The village also has a Buddhist temple.  Notice the detail of the ridgeline on the roof.  When entering a temple, it’s important to step over the threshold and not on the threshold.

Big Buddha

The main attraction was next… the Big Buddha.  This buddha was built in the early 90s in the area of a historic monastery.  Although historic, the area has been beautified and many of the buildings in the nunnery are newer but built in the traditional style of Buddhism temples.  This buddha is the second largest sitting buddha in the world and is over 100 feet tall and made of bronze.  Inside tells the story of Buddha and foundation of Buddhism.  It was interesting to learn about Buddhism.  Great 360 views of the monastery below and the South China Sea.

 Because I was on this tour, we were able to skip climbing the steps and instead drove straight up to the Big Buddha.  Most visitors have to climb the 260ish steps up the hill to visit the Big Buddha.  After walking down from the Peak the day earlier, I was thrilled to be let off at the top.

Po Lin Monastery

The grounds of the monastery were impressive and were meant to impress as it’s a major tourist destination but it does deliver.  My tour group first had a traditional Chinese vegetarian lunch at the vegetarian restaurant inside the nunnery.  It was delicious.  There were about 8 main dishes served on a large lazy susan turntable on each table with green tea to drink.  We were all full after partaking in our lunch.  I definitely need to brush up on my chop stick skills though… not a pretty sight but luckily the rest of the table mates weren’t very good either.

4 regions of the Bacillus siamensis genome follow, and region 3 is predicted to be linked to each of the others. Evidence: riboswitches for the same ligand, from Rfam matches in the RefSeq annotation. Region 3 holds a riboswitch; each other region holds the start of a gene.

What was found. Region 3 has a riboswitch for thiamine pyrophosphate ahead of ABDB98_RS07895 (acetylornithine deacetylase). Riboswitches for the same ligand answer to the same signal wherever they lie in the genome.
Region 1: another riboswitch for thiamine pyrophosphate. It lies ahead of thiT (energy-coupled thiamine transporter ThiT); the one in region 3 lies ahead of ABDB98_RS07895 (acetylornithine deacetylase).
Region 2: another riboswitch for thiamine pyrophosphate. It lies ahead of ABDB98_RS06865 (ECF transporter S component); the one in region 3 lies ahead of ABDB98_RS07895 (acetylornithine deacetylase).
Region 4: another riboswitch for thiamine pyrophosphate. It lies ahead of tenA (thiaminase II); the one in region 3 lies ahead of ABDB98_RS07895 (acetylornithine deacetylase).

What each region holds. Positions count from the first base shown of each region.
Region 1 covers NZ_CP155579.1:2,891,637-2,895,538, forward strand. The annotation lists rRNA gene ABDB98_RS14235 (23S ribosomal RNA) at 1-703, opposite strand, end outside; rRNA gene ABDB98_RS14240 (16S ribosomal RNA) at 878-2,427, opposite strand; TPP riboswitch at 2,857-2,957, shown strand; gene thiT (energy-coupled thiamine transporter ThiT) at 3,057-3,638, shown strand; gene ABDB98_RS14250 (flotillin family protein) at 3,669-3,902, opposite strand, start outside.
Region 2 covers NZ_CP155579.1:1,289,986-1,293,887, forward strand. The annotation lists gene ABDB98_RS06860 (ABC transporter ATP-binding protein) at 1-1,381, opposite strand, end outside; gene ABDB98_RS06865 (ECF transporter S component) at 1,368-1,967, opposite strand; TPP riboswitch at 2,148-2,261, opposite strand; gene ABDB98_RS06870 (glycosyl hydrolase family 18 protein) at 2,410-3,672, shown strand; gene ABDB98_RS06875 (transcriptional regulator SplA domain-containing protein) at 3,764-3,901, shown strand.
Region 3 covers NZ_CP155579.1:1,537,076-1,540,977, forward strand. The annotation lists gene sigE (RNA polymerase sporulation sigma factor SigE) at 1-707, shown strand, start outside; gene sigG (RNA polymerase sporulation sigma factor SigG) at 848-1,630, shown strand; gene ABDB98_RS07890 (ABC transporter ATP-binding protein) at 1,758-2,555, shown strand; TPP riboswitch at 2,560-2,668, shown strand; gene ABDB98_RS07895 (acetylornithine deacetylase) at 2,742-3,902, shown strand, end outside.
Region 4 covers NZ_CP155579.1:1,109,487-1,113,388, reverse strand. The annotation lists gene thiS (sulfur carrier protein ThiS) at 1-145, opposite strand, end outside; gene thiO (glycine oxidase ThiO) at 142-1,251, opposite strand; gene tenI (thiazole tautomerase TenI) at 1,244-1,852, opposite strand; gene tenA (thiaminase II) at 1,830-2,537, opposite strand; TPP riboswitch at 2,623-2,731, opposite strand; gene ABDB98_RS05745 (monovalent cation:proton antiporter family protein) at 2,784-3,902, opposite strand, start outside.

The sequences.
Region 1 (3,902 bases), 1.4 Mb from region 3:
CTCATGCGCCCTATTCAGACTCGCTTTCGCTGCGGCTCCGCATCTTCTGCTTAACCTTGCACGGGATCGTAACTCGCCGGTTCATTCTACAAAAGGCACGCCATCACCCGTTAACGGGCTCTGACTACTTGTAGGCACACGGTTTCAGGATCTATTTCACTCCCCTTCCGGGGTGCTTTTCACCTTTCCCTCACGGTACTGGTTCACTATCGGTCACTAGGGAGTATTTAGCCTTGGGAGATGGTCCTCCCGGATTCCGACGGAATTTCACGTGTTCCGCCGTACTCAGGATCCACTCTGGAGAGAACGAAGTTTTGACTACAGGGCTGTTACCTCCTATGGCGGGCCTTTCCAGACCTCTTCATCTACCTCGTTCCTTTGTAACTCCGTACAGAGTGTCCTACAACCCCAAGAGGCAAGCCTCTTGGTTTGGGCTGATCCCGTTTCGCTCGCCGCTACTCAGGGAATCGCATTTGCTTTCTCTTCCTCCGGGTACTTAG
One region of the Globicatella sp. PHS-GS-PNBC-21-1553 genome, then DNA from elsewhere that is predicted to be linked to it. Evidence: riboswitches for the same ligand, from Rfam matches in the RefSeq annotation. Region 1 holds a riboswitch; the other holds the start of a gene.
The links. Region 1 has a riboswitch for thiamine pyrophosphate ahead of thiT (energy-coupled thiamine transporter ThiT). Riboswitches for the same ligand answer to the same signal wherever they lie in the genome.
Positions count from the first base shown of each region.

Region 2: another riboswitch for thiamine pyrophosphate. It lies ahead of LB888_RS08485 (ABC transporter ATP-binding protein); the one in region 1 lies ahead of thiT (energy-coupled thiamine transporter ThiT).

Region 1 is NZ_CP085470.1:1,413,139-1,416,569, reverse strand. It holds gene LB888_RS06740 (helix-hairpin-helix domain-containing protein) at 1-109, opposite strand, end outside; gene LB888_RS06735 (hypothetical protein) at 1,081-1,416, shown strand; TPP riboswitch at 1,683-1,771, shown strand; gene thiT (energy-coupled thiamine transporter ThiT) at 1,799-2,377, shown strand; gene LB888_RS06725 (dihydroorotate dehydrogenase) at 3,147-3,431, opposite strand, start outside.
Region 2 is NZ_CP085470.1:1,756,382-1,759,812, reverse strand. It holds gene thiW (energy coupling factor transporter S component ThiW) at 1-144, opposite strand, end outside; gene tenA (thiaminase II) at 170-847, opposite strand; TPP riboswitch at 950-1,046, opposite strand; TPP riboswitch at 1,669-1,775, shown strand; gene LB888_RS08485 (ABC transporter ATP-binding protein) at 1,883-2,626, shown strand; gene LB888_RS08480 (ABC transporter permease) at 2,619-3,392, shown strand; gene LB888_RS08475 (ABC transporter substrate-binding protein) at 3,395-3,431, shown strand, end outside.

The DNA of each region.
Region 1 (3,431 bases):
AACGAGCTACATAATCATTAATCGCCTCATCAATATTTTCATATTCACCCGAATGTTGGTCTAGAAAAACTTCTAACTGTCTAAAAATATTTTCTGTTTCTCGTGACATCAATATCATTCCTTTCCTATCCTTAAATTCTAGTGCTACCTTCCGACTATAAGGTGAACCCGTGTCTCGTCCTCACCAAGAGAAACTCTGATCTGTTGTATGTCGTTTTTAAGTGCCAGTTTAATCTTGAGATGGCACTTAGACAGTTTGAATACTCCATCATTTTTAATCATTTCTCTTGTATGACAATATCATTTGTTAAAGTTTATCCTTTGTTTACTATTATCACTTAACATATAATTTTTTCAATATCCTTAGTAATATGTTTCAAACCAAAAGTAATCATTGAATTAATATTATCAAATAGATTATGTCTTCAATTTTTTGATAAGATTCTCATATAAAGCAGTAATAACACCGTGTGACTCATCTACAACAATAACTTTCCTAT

The nunnery itself is made up of many buildings with altars inside of different forms of Buddha.  There was a strict policy of no photography of the Buddha altars so won’t see those but they were extravagant and mostly gold and large.  As it is a functioning temple, there were many worshippers there for praying.  I love the architecture of these temples… from the colors and roof lines and material used.  It’s hard to not take a good picture.

The last part of the tour included a gondola ride down the mountain before jumping on a bus back to Hong Kong; however, because of the typhoon and breezy conditions, the gondola rides had been stopped so no gondola ride for me.  It looked like it’d be a nice ride down with some spectacular scenery… perhaps next time.

Calum Scott Performance